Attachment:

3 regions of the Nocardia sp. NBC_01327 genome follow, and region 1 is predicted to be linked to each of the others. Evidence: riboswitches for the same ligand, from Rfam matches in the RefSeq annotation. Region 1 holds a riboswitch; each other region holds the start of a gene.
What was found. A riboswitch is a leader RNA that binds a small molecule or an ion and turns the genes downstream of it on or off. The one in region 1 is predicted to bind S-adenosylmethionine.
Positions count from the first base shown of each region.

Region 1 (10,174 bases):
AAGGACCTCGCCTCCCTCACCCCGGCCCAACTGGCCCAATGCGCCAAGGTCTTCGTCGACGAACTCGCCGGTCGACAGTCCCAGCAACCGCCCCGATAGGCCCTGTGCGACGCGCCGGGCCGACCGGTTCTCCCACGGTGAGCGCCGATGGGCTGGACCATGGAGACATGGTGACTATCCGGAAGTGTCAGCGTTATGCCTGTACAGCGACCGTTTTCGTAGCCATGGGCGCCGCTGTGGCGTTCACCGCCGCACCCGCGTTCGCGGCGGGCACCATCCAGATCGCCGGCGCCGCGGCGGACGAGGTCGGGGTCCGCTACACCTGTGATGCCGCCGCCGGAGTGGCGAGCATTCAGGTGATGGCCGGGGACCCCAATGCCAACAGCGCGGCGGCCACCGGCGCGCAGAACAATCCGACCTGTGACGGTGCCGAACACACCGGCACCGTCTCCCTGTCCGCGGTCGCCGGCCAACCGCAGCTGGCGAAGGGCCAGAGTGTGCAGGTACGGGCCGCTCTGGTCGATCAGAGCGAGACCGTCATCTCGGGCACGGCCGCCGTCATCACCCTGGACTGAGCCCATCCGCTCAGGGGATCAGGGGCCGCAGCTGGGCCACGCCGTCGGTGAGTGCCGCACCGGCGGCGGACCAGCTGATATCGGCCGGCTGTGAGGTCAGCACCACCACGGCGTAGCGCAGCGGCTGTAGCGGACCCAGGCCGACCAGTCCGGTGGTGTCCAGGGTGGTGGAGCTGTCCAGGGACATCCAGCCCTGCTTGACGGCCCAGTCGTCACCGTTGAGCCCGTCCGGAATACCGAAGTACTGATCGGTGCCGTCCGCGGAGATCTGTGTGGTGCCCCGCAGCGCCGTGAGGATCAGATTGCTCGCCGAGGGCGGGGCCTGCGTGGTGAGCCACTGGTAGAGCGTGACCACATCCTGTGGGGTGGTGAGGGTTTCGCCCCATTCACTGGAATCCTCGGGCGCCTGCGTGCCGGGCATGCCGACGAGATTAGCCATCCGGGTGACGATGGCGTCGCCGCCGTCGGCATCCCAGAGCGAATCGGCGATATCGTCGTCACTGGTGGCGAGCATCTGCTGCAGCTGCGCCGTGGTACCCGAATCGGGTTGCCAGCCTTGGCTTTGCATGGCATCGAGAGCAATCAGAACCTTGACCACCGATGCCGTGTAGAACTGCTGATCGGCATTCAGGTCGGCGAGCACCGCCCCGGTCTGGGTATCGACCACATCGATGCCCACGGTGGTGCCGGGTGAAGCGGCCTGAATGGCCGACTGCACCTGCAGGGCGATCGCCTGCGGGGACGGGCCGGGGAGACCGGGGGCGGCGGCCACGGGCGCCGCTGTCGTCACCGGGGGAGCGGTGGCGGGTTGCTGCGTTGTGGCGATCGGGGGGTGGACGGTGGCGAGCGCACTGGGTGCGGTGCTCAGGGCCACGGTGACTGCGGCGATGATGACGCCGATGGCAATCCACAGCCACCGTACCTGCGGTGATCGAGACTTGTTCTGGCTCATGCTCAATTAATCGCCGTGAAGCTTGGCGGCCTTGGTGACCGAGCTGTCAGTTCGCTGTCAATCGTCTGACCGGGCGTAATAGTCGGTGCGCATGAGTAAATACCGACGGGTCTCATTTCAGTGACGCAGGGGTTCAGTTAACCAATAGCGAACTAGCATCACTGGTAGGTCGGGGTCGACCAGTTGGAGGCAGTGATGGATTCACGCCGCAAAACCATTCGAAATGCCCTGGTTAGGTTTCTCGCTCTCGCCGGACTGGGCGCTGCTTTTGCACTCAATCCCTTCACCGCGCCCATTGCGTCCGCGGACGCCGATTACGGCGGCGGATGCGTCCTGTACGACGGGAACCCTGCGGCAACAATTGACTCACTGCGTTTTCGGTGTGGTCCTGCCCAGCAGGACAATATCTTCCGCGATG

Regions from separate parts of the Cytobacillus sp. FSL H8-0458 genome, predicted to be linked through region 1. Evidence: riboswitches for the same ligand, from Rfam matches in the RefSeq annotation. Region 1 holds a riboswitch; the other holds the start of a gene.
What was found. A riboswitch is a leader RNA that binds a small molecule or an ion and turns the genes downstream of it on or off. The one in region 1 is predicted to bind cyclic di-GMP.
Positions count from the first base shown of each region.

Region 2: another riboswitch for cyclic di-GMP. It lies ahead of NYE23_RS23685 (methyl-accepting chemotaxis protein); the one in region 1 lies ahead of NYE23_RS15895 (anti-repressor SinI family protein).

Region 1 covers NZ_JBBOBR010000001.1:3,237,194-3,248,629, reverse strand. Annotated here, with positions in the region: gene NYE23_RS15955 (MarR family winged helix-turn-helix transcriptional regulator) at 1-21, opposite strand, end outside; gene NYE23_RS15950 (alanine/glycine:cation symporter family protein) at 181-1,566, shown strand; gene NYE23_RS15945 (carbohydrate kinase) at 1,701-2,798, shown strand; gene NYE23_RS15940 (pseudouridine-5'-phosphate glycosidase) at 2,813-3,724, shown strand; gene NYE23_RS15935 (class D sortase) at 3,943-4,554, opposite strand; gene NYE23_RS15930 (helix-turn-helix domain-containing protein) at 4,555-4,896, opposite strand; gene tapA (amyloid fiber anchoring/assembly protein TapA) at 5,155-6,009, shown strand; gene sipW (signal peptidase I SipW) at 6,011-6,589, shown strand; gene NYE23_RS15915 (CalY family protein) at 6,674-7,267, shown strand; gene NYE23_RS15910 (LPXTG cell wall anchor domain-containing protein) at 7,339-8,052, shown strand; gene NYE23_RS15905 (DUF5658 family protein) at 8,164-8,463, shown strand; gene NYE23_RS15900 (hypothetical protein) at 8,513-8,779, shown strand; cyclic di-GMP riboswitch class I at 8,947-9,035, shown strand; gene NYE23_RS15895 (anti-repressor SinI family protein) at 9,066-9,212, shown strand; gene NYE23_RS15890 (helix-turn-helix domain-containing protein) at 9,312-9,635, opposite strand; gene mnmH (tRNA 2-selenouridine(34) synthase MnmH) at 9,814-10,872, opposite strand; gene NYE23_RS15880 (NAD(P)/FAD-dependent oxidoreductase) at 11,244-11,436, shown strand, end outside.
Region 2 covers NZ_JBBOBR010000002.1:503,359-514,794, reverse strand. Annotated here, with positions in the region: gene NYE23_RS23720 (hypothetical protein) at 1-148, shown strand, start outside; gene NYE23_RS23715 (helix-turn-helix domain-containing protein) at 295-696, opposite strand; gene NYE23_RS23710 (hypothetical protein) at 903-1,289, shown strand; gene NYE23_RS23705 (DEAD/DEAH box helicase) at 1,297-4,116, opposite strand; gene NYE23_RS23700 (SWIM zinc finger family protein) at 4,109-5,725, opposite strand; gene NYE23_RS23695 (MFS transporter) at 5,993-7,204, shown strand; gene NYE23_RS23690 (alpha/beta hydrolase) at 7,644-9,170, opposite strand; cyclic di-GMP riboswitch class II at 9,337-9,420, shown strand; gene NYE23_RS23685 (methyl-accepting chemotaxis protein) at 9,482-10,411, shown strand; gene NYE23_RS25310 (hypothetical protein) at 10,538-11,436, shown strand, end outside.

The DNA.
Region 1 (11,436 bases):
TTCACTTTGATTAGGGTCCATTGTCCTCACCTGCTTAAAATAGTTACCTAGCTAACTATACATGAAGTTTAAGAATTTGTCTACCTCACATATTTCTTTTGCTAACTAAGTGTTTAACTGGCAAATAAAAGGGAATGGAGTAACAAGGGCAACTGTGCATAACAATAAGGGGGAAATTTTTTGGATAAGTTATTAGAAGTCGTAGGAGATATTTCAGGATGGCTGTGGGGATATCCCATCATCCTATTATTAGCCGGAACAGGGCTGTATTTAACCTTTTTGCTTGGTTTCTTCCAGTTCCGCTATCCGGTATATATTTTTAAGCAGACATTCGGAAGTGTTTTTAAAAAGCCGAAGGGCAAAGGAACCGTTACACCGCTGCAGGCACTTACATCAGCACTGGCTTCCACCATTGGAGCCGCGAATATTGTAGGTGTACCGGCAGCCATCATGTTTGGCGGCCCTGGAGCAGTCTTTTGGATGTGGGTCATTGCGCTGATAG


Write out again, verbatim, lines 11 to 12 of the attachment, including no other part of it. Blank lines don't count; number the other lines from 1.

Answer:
Region 2 covers NZ_JBBOBR010000002.1:503,359-514,794, reverse strand. Annotated here, with positions in the region: gene NYE23_RS23720 (hypothetical protein) at 1-148, shown strand, start outside; gene NYE23_RS23715 (helix-turn-helix domain-containing protein) at 295-696, opposite strand; gene NYE23_RS23710 (hypothetical protein) at 903-1,289, shown strand; gene NYE23_RS23705 (DEAD/DEAH box helicase) at 1,297-4,116, opposite strand; gene NYE23_RS23700 (SWIM zinc finger family protein) at 4,109-5,725, opposite strand; gene NYE23_RS23695 (MFS transporter) at 5,993-7,204, shown strand; gene NYE23_RS23690 (alpha/beta hydrolase) at 7,644-9,170, opposite strand; cyclic di-GMP riboswitch class II at 9,337-9,420, shown strand; gene NYE23_RS23685 (methyl-accepting chemotaxis protein) at 9,482-10,411, shown strand; gene NYE23_RS25310 (hypothetical protein) at 10,538-11,436, shown strand, end outside.

The DNA.